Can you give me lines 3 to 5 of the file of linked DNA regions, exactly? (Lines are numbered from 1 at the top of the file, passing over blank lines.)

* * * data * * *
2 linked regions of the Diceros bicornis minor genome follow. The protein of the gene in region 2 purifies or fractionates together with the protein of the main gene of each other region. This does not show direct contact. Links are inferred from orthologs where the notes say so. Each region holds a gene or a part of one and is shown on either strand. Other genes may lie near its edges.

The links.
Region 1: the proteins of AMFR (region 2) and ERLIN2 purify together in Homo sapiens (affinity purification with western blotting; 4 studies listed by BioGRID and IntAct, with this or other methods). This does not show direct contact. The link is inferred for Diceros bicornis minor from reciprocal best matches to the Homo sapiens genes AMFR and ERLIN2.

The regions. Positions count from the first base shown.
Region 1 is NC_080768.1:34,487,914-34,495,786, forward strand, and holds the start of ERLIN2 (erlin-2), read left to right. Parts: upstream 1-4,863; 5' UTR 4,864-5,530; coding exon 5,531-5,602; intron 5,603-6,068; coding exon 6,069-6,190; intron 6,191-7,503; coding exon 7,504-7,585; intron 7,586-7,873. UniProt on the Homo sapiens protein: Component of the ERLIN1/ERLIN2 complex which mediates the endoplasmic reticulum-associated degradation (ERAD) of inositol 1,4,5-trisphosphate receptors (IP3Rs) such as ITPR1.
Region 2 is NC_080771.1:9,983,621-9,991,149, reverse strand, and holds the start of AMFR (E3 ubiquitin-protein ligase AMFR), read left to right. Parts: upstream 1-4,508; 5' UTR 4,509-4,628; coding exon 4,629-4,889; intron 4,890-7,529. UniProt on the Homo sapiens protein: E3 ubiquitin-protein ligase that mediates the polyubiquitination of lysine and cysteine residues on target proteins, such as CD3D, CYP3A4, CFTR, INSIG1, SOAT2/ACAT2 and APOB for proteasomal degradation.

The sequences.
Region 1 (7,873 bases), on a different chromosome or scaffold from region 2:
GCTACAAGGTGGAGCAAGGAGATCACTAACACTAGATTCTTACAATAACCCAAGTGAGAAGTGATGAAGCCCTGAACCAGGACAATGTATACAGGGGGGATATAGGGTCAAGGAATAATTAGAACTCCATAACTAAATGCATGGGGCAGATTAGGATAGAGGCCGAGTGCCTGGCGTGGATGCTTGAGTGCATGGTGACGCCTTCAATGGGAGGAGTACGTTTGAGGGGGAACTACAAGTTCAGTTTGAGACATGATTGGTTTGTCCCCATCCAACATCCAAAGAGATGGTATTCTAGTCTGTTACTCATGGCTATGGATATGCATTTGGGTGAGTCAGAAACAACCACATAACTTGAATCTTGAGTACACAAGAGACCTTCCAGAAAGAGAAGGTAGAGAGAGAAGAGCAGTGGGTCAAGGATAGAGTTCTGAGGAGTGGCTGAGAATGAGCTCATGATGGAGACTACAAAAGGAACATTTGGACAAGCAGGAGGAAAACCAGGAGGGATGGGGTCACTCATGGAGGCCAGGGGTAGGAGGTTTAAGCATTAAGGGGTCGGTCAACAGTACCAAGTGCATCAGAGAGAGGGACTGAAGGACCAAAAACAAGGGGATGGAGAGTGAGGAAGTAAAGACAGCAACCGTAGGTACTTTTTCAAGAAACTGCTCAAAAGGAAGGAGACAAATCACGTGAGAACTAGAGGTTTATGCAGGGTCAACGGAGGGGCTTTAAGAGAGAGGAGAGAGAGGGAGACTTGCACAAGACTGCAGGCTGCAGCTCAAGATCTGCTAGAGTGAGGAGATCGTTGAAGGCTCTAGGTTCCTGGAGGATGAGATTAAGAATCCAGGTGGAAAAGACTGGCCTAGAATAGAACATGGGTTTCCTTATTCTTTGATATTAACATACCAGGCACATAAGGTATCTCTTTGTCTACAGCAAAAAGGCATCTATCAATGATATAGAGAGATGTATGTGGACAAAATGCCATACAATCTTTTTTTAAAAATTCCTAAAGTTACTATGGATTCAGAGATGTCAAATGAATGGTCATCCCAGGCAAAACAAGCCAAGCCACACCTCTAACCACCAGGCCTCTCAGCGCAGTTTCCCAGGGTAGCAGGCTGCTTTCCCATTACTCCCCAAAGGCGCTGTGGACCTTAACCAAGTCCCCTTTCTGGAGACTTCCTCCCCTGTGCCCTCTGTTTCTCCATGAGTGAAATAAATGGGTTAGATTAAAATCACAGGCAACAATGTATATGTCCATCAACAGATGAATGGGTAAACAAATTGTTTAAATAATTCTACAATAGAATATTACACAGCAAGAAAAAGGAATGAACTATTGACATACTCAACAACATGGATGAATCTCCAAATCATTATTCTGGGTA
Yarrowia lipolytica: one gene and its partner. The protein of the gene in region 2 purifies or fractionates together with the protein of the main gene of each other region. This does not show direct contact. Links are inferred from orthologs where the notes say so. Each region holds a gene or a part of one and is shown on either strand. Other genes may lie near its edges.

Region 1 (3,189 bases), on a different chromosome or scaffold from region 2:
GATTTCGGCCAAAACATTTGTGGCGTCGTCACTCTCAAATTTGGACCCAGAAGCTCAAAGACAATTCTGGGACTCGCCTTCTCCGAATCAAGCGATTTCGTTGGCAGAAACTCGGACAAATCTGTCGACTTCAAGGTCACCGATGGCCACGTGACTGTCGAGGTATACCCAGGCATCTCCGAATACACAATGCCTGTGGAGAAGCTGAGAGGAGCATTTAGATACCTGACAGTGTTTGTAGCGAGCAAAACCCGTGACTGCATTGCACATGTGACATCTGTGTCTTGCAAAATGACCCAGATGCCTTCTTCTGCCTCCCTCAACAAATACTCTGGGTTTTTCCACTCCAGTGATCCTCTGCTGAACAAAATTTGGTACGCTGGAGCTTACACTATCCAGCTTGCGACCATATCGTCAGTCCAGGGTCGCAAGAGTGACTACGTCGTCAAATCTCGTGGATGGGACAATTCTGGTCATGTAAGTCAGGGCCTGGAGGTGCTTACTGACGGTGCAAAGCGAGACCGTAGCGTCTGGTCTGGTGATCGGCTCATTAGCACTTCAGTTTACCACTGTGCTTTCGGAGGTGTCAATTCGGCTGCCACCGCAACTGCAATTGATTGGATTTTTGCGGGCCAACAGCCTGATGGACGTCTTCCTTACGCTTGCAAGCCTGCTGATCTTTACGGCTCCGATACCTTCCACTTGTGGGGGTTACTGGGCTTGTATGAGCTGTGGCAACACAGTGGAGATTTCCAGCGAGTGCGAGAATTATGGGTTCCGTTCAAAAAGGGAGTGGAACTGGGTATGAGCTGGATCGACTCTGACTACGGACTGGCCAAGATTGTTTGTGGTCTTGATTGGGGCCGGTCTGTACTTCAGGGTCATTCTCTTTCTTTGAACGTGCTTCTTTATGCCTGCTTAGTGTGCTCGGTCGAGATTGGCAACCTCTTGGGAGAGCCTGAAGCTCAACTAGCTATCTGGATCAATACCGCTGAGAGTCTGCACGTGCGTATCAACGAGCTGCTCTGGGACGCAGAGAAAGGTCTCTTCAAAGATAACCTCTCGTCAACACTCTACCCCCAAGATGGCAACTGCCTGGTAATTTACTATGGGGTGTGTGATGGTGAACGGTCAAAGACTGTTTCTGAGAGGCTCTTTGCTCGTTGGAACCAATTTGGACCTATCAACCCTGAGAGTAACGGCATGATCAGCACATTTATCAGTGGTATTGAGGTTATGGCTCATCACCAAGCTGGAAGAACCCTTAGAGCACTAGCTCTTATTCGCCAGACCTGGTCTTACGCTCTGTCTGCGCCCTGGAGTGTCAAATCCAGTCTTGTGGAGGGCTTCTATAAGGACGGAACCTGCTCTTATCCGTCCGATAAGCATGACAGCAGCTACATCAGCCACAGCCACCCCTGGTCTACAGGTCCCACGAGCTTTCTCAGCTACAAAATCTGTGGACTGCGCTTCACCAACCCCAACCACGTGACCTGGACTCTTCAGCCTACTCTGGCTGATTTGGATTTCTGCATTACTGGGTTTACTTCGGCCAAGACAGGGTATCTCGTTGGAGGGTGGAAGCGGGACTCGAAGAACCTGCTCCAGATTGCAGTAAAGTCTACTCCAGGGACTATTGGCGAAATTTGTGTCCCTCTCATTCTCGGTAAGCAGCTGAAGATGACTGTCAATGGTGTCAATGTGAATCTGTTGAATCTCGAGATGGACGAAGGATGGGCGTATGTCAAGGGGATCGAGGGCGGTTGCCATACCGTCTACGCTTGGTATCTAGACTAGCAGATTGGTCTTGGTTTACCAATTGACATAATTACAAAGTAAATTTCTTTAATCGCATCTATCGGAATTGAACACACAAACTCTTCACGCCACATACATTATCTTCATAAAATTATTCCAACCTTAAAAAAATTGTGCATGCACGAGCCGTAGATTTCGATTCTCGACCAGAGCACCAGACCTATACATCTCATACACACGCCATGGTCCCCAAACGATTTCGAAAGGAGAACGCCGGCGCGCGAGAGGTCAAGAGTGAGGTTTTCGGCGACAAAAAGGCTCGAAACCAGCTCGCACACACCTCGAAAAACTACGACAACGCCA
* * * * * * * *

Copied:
Region 1: the proteins of AMFR (region 2) and ERLIN2 purify together in Homo sapiens (affinity purification with western blotting; 4 studies listed by BioGRID and IntAct, with this or other methods). This does not show direct contact. The link is inferred for Diceros bicornis minor from reciprocal best matches to the Homo sapiens genes AMFR and ERLIN2.

The regions. Positions count from the first base shown.
Region 1 is NC_080768.1:34,487,914-34,495,786, forward strand, and holds the start of ERLIN2 (erlin-2), read left to right. Parts: upstream 1-4,863; 5' UTR 4,864-5,530; coding exon 5,531-5,602; intron 5,603-6,068; coding exon 6,069-6,190; intron 6,191-7,503; coding exon 7,504-7,585; intron 7,586-7,873. UniProt on the Homo sapiens protein: Component of the ERLIN1/ERLIN2 complex which mediates the endoplasmic reticulum-associated degradation (ERAD) of inositol 1,4,5-trisphosphate receptors (IP3Rs) such as ITPR1.